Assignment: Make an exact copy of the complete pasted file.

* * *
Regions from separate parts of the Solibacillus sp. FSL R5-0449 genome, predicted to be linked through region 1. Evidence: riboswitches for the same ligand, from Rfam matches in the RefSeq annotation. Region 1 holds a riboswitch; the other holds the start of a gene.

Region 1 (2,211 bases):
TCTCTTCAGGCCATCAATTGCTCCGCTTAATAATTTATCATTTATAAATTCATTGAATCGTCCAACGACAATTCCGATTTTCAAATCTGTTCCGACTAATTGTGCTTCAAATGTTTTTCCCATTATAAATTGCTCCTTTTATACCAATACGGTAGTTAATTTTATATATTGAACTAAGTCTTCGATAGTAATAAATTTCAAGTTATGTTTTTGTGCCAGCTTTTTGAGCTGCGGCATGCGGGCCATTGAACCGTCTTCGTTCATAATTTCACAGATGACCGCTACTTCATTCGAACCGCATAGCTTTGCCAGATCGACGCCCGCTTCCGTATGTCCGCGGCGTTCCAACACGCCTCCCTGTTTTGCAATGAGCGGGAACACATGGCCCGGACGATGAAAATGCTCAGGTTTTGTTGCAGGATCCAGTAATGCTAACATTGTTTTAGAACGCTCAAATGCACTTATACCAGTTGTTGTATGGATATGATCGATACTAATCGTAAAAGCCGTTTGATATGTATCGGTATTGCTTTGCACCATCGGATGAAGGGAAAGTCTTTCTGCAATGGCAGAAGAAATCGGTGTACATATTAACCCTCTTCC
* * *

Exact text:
Regions from separate parts of the Solibacillus sp. FSL R5-0449 genome, predicted to be linked through region 1. Evidence: riboswitches for the same ligand, from Rfam matches in the RefSeq annotation. Region 1 holds a riboswitch; the other holds the start of a gene.

Region 1 (2,211 bases):
TCTCTTCAGGCCATCAATTGCTCCGCTTAATAATTTATCATTTATAAATTCATTGAATCGTCCAACGACAATTCCGATTTTCAAATCTGTTCCGACTAATTGTGCTTCAAATGTTTTTCCCATTATAAATTGCTCCTTTTATACCAATACGGTAGTTAATTTTATATATTGAACTAAGTCTTCGATAGTAATAAATTTCAAGTTATGTTTTTGTGCCAGCTTTTTGAGCTGCGGCATGCGGGCCATTGAACCGTCTTCGTTCATAATTTCACAGATGACCGCTACTTCATTCGAACCGCATAGCTTTGCCAGATCGACGCCCGCTTCCGTATGTCCGCGGCGTTCCAACACGCCTCCCTGTTTTGCAATGAGCGGGAACACATGGCCCGGACGATGAAAATGCTCAGGTTTTGTTGCAGGATCCAGTAATGCTAACATTGTTTTAGAACGCTCAAATGCACTTATACCAGTTGTTGTATGGATATGATCGATACTAATCGTAAAAGCCGTTTGATATGTATCGGTATTGCTTTGCACCATCGGATGAAGGGAAAGTCTTTCTGCAATGGCAGAAGAAATCGGTGTACATATTAACCCTCTTCC